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Tory leadership hopeful Rory Stewart reaches out to Nigel Farage to work together on Brexit

TORY leadership hopeful Rory Stewart has reached out to Nigel Farage to work together on Brexit.

The International Development Secretary, who wants to replace Theresa May as PM, said he's willing to talk to anybody to get our EU exit done and bring Britain back together again.

He said on Question Time last night: "We have to unify the country.

"I've reached out to Nigel Farage. I've reached out to Len McCluskey. I'm happy to talk to anybody."

Mr Stewart revealed earlier this week he would get his office to reach out to Mr Farage's team.

He said: "I am the last person he will expect to hear from and that is a powerful position to come from."

But The Sun reported this week how all the other Tory leadership contenders will refuse to work with him to deliver Brexit.

The Brexit Party boss has demanded a seat at the negotiating table after his massive Euro elections win, but the leadership candidates say he's not in Parliament and they won't do a pact with him.

Ex-Government whip Mark Harper became the 12th candidate to throw his hat in the ring to replace Mrs May last night.

He said he could extend article 50 again to give time to redo a deal with Brussels.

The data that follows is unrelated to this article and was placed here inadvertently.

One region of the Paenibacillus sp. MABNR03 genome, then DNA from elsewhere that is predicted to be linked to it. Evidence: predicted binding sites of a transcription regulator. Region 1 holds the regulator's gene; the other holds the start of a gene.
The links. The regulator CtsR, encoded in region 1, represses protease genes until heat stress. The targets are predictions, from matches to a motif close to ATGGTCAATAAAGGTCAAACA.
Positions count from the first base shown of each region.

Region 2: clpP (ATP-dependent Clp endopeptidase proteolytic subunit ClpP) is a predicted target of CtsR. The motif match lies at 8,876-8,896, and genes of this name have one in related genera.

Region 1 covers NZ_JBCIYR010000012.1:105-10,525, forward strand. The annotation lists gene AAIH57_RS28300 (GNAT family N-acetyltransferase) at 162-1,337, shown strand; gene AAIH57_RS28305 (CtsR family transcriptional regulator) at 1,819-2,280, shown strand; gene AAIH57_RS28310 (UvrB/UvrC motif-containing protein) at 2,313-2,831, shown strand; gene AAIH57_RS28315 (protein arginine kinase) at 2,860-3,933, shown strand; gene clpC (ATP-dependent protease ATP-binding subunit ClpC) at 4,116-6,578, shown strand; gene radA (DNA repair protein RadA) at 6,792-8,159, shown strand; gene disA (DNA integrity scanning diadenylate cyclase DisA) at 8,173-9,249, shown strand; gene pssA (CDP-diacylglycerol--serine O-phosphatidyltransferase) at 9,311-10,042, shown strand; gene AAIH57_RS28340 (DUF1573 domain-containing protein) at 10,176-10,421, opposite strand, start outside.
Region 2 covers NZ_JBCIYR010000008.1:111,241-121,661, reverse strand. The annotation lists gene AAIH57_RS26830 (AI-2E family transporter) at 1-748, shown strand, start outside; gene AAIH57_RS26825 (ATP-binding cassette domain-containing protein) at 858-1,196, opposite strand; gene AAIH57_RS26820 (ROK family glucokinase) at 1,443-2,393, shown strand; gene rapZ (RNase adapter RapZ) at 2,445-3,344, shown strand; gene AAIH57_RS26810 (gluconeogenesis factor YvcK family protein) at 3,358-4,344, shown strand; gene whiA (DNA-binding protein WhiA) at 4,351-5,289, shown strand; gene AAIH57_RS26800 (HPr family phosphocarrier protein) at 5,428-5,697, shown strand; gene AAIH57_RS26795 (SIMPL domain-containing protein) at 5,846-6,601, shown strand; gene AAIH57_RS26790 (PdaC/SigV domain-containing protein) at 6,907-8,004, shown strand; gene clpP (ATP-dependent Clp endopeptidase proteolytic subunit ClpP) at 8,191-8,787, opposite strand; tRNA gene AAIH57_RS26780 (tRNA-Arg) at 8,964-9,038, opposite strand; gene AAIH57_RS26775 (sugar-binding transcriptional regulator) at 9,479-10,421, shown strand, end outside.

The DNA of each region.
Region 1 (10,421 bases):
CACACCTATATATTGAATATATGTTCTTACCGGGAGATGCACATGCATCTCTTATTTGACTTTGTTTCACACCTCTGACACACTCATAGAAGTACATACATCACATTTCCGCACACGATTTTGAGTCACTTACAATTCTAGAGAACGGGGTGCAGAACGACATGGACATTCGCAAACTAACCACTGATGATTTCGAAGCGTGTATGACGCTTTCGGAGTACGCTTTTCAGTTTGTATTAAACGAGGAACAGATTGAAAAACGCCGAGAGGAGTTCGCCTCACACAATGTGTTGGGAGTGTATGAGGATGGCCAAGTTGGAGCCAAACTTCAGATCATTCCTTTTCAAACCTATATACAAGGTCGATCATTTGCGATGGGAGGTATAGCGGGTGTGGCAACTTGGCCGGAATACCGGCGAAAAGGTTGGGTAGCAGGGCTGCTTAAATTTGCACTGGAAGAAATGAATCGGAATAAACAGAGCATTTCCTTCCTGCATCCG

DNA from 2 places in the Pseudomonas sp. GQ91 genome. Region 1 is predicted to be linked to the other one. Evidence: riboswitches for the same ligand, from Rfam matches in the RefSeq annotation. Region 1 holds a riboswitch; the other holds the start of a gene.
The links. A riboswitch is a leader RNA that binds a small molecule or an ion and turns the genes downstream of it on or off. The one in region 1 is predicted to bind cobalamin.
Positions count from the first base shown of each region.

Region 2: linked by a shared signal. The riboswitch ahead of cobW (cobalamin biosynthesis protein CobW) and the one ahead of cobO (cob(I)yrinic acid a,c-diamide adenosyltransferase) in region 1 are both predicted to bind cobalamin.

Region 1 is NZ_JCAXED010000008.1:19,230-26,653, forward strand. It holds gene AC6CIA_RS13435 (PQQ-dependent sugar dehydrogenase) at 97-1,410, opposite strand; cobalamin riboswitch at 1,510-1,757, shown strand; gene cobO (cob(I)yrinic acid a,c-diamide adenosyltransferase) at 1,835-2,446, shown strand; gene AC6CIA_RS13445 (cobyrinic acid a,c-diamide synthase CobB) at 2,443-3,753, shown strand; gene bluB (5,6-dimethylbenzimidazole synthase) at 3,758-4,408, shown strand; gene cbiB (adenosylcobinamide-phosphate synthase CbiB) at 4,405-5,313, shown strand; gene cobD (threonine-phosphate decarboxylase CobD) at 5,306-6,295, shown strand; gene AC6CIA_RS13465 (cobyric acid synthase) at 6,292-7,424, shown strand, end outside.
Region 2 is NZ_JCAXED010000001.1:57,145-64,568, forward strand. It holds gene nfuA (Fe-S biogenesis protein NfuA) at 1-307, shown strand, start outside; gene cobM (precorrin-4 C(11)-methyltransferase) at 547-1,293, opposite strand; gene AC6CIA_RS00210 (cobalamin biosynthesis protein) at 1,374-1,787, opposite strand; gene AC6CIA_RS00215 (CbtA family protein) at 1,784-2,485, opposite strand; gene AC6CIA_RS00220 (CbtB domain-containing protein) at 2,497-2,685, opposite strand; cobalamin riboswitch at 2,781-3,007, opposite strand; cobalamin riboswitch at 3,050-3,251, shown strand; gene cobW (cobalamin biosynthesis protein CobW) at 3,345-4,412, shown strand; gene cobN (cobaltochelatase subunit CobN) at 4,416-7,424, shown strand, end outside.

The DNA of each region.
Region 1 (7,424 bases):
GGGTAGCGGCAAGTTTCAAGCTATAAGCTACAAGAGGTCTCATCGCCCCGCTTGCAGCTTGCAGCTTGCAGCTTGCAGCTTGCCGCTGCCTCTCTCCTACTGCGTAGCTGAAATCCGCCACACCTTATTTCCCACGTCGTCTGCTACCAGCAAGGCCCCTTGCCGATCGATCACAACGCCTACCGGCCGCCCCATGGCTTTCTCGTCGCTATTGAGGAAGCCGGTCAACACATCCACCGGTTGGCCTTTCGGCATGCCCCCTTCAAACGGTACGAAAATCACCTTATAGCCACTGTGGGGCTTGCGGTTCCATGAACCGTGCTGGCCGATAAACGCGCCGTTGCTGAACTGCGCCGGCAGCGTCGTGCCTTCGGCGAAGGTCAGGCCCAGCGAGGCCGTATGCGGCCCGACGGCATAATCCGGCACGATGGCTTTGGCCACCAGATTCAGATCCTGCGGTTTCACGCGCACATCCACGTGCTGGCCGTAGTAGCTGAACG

But Tories are worried the contest now risks descending into chaos as so many people are trying to run – and are even considering changing the rules to limit the numbers.

Last night Mr Stewart – who has gained popularity this week among the public by discussing Brexit in a series of videos online – slammed the idea of a second referendum, saying it would only tell us what we already know – "the country is split almost straight down the middle by the issue of Brexit".

"We'll find out the same thing," he insisted.

"The only way to unify the country is to take second referendum off the table, take no deal off the table and find a compromise which will work for us so we can come together and get on with making a fairer society."

How does the Tory leadership election work?

THERESA May's resignation last week kickstarted the Tory leadership election.

The Prime Minister will formally stand down as party leader on June 7 – but will stay in place while the new PM is being chosen.

The leadership contest, overseen by party chairman Brandon Lewis, will take around six weeks and conclude in late July.

Any Tory MP can enter the race, and the list of contenders is then whittled down by the parliamentary party.

MPs vote in multiple rounds, eliminating one candidate each time until just two are left.

With at least ten declared candidates, it could take a couple of weeks to get through the rounds – although contenders who perform poorly early on may drop out.

The party's 160,000 activists then choose between the final shortlist of two, with the winner declared leader and Prime Minister.

When Mrs May became leader, she didn't have to submit to a vote of members because Andrea Leadsom pulled out of the race.

So the last time activists have had a say on the leadership was 2005, when David Cameron defeated David Davis.

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